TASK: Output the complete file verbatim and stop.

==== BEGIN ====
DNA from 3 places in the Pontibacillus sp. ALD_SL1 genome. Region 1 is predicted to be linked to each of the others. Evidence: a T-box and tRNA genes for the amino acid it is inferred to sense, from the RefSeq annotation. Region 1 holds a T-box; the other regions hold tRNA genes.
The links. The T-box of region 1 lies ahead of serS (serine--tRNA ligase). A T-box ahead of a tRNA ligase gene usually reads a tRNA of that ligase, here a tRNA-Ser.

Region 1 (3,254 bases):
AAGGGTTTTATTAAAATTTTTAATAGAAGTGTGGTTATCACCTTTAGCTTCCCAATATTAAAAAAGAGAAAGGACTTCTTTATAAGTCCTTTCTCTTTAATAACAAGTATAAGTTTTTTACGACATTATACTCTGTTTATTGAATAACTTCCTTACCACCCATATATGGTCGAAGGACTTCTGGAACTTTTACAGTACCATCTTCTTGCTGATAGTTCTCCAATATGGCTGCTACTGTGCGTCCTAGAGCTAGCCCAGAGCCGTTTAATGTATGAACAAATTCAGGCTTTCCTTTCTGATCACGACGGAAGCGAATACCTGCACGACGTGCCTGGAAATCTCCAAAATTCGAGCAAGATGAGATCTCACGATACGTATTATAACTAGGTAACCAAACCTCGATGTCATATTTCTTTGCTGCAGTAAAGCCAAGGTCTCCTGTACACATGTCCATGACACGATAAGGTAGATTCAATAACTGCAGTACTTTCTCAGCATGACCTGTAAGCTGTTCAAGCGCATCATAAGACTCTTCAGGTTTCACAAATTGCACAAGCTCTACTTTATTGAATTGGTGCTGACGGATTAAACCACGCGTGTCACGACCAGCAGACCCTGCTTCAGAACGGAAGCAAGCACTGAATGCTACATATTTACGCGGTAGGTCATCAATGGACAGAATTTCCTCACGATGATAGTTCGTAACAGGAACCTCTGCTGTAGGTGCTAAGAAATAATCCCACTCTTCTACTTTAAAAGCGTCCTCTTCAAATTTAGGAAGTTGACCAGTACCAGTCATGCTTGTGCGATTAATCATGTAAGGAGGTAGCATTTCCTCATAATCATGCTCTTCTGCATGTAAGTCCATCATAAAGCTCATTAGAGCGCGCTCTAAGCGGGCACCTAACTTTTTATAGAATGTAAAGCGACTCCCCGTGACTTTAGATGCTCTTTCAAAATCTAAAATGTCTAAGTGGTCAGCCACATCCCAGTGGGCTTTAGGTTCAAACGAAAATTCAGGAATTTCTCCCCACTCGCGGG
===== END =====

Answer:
DNA from 3 places in the Pontibacillus sp. ALD_SL1 genome. Region 1 is predicted to be linked to each of the others. Evidence: a T-box and tRNA genes for the amino acid it is inferred to sense, from the RefSeq annotation. Region 1 holds a T-box; the other regions hold tRNA genes.
The links. The T-box of region 1 lies ahead of serS (serine--tRNA ligase). A T-box ahead of a tRNA ligase gene usually reads a tRNA of that ligase, here a tRNA-Ser.

Region 1 (3,254 bases):
AAGGGTTTTATTAAAATTTTTAATAGAAGTGTGGTTATCACCTTTAGCTTCCCAATATTAAAAAAGAGAAAGGACTTCTTTATAAGTCCTTTCTCTTTAATAACAAGTATAAGTTTTTTACGACATTATACTCTGTTTATTGAATAACTTCCTTACCACCCATATATGGTCGAAGGACTTCTGGAACTTTTACAGTACCATCTTCTTGCTGATAGTTCTCCAATATGGCTGCTACTGTGCGTCCTAGAGCTAGCCCAGAGCCGTTTAATGTATGAACAAATTCAGGCTTTCCTTTCTGATCACGACGGAAGCGAATACCTGCACGACGTGCCTGGAAATCTCCAAAATTCGAGCAAGATGAGATCTCACGATACGTATTATAACTAGGTAACCAAACCTCGATGTCATATTTCTTTGCTGCAGTAAAGCCAAGGTCTCCTGTACACATGTCCATGACACGATAAGGTAGATTCAATAACTGCAGTACTTTCTCAGCATGACCTGTAAGCTGTTCAAGCGCATCATAAGACTCTTCAGGTTTCACAAATTGCACAAGCTCTACTTTATTGAATTGGTGCTGACGGATTAAACCACGCGTGTCACGACCAGCAGACCCTGCTTCAGAACGGAAGCAAGCACTGAATGCTACATATTTACGCGGTAGGTCATCAATGGACAGAATTTCCTCACGATGATAGTTCGTAACAGGAACCTCTGCTGTAGGTGCTAAGAAATAATCCCACTCTTCTACTTTAAAAGCGTCCTCTTCAAATTTAGGAAGTTGACCAGTACCAGTCATGCTTGTGCGATTAATCATGTAAGGAGGTAGCATTTCCTCATAATCATGCTCTTCTGCATGTAAGTCCATCATAAAGCTCATTAGAGCGCGCTCTAAGCGGGCACCTAACTTTTTATAGAATGTAAAGCGACTCCCCGTGACTTTAGATGCTCTTTCAAAATCTAAAATGTCTAAGTGGTCAGCCACATCCCAGTGGGCTTTAGGTTCAAACGAAAATTCAGGAATTTCTCCCCACTCGCGGG